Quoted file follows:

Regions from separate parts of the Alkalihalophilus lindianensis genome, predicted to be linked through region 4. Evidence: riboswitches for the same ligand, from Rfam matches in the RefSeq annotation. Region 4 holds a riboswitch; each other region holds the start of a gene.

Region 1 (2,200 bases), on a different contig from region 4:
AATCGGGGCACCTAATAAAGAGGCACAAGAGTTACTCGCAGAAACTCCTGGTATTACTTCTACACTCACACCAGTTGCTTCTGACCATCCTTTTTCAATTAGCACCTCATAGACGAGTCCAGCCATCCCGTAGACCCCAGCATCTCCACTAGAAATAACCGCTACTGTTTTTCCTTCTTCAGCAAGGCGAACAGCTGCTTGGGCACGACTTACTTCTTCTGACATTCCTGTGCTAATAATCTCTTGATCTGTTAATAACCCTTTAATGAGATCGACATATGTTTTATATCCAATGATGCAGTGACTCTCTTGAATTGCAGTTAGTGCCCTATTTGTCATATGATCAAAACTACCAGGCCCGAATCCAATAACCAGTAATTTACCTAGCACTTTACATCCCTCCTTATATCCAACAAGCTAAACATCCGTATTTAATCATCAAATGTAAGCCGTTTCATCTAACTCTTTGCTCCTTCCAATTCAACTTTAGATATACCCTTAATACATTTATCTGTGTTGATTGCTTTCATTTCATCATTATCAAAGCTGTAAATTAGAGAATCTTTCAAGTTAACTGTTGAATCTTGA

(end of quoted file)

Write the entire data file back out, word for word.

Regions from separate parts of the Alkalihalophilus lindianensis genome, predicted to be linked through region 4. Evidence: riboswitches for the same ligand, from Rfam matches in the RefSeq annotation. Region 4 holds a riboswitch; each other region holds the start of a gene.

Region 1 (2,200 bases), on a different contig from region 4:
AATCGGGGCACCTAATAAAGAGGCACAAGAGTTACTCGCAGAAACTCCTGGTATTACTTCTACACTCACACCAGTTGCTTCTGACCATCCTTTTTCAATTAGCACCTCATAGACGAGTCCAGCCATCCCGTAGACCCCAGCATCTCCACTAGAAATAACCGCTACTGTTTTTCCTTCTTCAGCAAGGCGAACAGCTGCTTGGGCACGACTTACTTCTTCTGACATTCCTGTGCTAATAATCTCTTGATCTGTTAATAACCCTTTAATGAGATCGACATATGTTTTATATCCAATGATGCAGTGACTCTCTTGAATTGCAGTTAGTGCCCTATTTGTCATATGATCAAAACTACCAGGCCCGAATCCAATAACCAGTAATTTACCTAGCACTTTACATCCCTCCTTATATCCAACAAGCTAAACATCCGTATTTAATCATCAAATGTAAGCCGTTTCATCTAACTCTTTGCTCCTTCCAATTCAACTTTAGATATACCCTTAATACATTTATCTGTGTTGATTGCTTTCATTTCATCATTATCAAAGCTGTAAATTAGAGAATCTTTCAAGTTAACTGTTGAATCTTGA